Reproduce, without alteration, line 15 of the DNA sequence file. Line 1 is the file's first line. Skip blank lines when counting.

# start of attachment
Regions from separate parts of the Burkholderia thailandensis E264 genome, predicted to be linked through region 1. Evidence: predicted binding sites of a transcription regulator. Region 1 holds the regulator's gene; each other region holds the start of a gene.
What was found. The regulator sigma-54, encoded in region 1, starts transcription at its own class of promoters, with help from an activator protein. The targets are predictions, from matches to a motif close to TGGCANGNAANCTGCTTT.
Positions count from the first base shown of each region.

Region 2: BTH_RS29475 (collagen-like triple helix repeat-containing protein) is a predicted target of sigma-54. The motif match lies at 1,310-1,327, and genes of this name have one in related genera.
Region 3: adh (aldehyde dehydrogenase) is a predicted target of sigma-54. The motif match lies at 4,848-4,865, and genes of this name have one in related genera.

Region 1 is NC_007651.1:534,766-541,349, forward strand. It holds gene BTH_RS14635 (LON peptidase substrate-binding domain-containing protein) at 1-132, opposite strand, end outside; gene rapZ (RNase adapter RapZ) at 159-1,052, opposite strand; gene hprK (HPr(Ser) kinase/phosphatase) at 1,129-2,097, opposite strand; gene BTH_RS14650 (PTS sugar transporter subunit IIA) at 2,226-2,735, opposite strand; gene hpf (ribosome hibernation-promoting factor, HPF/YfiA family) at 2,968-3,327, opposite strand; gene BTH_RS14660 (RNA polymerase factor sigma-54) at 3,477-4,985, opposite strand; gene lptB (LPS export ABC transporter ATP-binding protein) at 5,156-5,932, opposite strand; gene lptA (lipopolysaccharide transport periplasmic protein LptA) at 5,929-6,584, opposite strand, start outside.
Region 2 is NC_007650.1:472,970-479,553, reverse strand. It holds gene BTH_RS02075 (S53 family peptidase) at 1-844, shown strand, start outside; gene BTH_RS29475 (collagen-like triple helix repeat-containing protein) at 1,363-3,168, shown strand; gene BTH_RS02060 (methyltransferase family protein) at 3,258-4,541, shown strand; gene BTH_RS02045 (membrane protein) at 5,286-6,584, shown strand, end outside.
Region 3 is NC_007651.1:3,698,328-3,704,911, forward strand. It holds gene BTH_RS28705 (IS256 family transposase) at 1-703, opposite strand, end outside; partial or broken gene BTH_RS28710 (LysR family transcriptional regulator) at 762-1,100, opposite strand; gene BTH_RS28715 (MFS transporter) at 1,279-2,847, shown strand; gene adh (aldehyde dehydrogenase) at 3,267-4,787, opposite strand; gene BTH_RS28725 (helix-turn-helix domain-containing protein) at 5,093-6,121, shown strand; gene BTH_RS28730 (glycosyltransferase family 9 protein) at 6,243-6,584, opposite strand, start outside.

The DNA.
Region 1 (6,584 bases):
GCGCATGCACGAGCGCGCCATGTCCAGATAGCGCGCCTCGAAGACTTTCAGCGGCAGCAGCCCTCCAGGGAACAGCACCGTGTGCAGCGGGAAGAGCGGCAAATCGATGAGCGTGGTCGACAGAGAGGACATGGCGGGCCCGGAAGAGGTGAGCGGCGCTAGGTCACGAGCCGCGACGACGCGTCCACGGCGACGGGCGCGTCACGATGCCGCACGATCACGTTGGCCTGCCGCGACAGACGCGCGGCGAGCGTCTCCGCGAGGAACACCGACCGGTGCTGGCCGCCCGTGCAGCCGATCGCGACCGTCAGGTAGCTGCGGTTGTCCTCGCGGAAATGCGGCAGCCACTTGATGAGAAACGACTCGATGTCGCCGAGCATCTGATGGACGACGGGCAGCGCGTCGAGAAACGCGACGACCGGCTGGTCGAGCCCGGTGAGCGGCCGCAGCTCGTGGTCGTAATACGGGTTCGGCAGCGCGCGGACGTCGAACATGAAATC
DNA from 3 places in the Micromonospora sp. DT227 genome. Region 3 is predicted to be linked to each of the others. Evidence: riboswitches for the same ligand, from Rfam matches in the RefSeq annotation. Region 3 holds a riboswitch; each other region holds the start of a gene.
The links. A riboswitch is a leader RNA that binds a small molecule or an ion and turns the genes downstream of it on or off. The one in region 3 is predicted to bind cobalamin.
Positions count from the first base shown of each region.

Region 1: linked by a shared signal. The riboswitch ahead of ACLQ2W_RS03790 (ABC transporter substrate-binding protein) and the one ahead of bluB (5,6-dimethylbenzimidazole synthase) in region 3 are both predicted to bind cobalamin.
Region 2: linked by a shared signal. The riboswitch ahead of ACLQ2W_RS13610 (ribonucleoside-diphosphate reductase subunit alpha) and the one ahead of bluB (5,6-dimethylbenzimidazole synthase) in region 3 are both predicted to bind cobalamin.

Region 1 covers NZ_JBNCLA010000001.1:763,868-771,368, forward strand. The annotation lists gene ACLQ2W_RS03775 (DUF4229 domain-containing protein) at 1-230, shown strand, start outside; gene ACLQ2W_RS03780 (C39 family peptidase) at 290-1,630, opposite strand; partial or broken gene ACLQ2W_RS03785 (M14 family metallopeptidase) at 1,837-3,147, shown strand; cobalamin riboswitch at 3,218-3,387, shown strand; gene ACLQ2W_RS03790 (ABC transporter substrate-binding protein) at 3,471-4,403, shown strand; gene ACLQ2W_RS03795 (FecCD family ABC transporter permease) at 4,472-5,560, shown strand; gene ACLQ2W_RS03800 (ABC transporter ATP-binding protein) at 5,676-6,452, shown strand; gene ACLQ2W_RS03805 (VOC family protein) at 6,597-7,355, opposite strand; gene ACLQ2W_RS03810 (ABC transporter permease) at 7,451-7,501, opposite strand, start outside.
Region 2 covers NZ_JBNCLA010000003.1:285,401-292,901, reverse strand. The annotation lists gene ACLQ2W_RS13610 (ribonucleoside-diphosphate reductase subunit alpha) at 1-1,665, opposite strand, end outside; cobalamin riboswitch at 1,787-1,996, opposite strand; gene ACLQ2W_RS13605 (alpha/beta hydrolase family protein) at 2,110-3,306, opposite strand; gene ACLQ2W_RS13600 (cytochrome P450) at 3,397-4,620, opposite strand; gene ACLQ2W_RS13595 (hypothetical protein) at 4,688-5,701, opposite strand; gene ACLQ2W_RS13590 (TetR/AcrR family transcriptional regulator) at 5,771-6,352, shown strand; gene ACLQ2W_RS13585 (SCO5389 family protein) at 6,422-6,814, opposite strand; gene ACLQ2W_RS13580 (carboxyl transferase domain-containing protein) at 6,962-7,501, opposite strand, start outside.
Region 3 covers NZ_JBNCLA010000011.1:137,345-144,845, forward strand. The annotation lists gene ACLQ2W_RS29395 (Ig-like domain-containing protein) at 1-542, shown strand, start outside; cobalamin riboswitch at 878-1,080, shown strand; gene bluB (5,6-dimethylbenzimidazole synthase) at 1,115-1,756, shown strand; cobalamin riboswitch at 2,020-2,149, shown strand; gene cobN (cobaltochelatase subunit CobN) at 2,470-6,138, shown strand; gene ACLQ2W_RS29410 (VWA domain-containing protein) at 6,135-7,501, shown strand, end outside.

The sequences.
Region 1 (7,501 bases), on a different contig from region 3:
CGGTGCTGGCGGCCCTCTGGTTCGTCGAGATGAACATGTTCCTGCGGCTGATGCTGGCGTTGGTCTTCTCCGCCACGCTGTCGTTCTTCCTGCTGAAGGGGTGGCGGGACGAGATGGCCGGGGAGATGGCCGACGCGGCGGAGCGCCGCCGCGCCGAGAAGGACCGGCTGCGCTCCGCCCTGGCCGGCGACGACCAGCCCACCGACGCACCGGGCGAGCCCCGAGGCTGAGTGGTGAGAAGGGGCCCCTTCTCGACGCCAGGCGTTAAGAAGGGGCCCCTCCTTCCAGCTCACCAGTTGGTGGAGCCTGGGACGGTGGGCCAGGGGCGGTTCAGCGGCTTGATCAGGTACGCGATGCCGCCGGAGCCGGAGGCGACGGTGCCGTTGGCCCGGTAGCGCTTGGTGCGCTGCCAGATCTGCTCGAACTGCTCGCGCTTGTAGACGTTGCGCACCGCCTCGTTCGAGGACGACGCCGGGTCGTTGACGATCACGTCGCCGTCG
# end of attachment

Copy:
Region 1: linked by a shared signal. The riboswitch ahead of ACLQ2W_RS03790 (ABC transporter substrate-binding protein) and the one ahead of bluB (5,6-dimethylbenzimidazole synthase) in region 3 are both predicted to bind cobalamin.